5G: A Lot of “Noise”?
Despite Samsung’s publicised 5G breakthrough last week don’t expect it to hit anytime soon.
By 2020 or thereabouts, most analysts reckon.
Mobile giant Samsung stirred up the pot last week with the lightening speed “5G” technology, announcing a cellular breakthrough that will allow users to transmit massive data including movies in seconds, and “practically without limitation.”
It developed the world’s “first adaptive array transceiver technology operating in the millimeter-wave Ka bands … technology [that] sits at the core of 5G mobile communications” in the 28Ghz band.
Samsung said 5G provides data transmission “up to several hundred times faster than current 4G” or even 4G LTE Advanced, due for launch soon by Telstra to deal with heavy web traffic over a greater distance.
4G LTE-A uses the 900MHz and 1800MHz spectrum bands.
However,Telsyte analyst Chris Coughlan, dismissed Samsung’s apparent ‘breakthrough’ as a lot of “noise”.
“We’re just starting on the 4G curve,” he said. 28GHZ won’t penetrate buildings and can be prone to interface by rain and other conditions.
There are no set parameters for 5G yet – it doesn’t even have an official name.
Local telco AAPT have spectrum in this 28Ghz band and may soon be for up auction – and could be potentially snapped up by either Telstra or Optus.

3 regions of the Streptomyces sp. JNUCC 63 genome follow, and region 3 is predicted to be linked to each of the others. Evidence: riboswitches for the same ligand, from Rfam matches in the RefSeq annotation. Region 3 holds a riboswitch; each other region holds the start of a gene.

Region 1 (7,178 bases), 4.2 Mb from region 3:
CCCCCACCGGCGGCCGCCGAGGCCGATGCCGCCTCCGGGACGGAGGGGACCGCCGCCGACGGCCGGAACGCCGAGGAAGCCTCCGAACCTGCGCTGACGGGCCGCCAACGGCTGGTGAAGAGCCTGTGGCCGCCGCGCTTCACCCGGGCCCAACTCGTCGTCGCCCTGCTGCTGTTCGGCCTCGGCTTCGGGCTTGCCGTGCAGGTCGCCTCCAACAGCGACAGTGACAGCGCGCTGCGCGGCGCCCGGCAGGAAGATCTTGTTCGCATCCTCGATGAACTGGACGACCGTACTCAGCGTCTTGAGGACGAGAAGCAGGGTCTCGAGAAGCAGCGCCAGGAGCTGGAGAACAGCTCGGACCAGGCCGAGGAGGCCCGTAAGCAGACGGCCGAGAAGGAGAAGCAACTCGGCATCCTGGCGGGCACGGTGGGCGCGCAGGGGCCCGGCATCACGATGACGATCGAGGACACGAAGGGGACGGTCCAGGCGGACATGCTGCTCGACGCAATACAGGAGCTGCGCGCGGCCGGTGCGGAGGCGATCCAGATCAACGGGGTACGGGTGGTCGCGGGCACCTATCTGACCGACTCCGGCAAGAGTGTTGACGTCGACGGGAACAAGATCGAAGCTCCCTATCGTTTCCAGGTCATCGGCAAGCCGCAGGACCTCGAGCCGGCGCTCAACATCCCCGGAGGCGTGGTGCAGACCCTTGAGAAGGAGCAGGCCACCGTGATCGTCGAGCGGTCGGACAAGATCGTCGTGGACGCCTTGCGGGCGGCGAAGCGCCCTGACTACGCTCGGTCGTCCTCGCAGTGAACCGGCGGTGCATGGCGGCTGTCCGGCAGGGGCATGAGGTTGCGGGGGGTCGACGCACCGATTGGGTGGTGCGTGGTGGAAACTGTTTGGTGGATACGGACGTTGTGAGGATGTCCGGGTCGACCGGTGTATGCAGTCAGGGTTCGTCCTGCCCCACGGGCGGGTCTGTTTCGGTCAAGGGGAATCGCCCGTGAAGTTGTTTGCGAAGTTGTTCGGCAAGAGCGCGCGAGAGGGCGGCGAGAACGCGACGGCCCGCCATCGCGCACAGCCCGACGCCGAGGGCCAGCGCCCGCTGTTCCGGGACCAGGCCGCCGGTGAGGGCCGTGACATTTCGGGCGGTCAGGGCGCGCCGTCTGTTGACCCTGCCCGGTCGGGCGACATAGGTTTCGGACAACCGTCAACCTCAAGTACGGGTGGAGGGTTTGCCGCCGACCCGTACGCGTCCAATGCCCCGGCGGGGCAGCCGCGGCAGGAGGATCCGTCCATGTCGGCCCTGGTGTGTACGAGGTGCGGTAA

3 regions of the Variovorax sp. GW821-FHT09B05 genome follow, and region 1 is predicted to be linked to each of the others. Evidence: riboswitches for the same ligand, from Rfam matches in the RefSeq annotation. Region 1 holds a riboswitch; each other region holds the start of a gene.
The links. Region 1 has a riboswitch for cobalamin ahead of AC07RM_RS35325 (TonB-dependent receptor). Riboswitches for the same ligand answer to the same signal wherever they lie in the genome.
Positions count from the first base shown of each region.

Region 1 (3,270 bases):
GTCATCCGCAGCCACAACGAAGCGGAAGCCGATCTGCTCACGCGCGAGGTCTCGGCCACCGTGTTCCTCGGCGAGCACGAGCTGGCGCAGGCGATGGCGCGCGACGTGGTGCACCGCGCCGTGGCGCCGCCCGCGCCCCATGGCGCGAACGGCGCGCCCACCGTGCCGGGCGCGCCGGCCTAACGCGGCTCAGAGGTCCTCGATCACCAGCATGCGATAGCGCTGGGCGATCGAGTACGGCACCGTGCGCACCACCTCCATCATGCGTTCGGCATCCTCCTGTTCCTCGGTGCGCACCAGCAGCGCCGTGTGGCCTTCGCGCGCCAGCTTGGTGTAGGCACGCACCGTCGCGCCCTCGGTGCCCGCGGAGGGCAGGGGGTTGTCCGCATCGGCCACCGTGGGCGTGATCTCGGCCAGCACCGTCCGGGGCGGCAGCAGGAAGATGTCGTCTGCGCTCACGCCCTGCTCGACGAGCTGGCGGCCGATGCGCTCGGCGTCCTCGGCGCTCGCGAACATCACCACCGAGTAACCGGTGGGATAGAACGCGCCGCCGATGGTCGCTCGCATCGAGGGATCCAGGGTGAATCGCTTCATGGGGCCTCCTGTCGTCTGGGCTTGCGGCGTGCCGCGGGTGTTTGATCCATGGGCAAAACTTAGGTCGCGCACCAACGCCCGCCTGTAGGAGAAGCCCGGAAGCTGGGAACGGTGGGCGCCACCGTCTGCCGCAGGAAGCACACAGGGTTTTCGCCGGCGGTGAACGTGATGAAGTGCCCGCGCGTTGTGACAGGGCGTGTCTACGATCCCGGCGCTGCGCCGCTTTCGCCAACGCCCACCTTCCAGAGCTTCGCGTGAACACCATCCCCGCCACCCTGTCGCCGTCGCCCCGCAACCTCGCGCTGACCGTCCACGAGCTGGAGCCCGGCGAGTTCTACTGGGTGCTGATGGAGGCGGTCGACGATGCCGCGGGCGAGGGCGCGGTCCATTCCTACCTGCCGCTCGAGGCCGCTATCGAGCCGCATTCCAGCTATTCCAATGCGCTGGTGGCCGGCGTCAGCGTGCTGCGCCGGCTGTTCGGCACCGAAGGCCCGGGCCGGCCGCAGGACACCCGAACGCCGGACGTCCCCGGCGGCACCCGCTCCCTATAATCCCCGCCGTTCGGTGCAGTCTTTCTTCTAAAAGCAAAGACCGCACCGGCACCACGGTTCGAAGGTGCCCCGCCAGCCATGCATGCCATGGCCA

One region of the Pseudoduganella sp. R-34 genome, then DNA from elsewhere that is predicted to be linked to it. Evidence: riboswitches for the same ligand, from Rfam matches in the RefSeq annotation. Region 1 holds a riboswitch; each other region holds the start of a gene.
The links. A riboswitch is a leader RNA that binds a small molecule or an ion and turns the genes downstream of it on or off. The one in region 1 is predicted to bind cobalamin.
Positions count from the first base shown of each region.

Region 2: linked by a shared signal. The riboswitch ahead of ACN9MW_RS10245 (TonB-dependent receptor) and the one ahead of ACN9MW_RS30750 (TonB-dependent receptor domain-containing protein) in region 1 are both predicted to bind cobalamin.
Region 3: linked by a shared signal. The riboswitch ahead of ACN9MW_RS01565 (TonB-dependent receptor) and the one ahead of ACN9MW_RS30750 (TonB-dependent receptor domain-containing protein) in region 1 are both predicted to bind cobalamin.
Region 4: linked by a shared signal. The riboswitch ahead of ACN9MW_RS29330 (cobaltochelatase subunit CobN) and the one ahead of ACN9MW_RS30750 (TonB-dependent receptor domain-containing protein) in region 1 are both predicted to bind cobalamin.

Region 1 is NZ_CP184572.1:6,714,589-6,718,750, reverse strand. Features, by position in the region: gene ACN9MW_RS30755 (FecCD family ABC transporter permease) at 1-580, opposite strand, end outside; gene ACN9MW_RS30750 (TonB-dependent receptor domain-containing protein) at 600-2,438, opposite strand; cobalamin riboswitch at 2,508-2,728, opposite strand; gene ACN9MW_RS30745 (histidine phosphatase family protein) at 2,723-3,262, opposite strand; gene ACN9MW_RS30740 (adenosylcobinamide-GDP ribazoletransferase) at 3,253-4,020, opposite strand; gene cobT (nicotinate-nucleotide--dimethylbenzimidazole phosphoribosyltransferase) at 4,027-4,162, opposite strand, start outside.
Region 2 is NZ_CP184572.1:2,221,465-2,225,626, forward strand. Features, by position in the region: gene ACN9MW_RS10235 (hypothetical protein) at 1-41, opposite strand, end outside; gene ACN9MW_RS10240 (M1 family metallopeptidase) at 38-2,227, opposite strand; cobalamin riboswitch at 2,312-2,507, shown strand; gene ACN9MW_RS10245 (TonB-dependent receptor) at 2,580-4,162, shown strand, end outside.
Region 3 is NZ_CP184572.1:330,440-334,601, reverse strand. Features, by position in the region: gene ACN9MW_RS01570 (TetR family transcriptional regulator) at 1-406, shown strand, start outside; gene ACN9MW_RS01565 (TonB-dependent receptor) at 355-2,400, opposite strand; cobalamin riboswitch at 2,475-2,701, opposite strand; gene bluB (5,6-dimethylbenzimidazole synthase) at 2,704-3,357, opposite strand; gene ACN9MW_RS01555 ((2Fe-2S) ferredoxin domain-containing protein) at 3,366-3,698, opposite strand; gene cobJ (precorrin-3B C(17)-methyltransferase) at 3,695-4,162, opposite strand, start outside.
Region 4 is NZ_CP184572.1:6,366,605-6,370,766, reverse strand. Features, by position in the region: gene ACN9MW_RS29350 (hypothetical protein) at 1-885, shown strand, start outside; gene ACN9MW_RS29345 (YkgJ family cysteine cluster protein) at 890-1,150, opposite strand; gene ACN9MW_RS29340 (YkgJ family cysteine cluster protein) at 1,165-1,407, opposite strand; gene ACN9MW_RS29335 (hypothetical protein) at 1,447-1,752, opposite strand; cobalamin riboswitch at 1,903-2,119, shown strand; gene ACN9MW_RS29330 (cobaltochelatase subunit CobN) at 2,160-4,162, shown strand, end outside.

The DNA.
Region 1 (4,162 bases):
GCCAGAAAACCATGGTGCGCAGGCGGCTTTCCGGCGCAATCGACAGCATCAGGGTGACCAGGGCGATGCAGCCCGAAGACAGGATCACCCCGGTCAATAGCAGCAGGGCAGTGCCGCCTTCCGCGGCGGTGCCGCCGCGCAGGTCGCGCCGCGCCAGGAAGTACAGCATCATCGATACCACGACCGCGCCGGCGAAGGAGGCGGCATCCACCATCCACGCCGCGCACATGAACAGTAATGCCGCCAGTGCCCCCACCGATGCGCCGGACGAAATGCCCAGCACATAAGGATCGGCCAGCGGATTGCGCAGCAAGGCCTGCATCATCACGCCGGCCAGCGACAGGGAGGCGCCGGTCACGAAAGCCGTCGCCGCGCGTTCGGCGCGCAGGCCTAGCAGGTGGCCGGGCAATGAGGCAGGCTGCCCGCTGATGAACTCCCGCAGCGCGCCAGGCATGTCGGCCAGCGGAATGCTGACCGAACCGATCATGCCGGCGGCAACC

NBN Co also has some spectrum on this band and may also use it for servicing remote areas, The Australian‘s David Frith points out.
But even though it’s the bones of 10 years away, global telcos are busy preparing for the the next generation network technologies – the European Commission also plans to invest 50 million euros this year to introduce 5G services by 2020 and China are also busy researching.
The average Aussie now spends 12 hours every week surfing the net on a smartphone or tablet – so we’re sure by 2020 super dooper 5G service will be more than welcome as even more devices (think washing machines, fridges) become connected to the web.
The country’s biggest telco, Telstra, is also testing LTE-B (broadcast) a technology which allows multicast broadcasts so if a lot of people want to watch the same thing at the same time whether it’s the AFL final or another event, the 4G network wont keel over.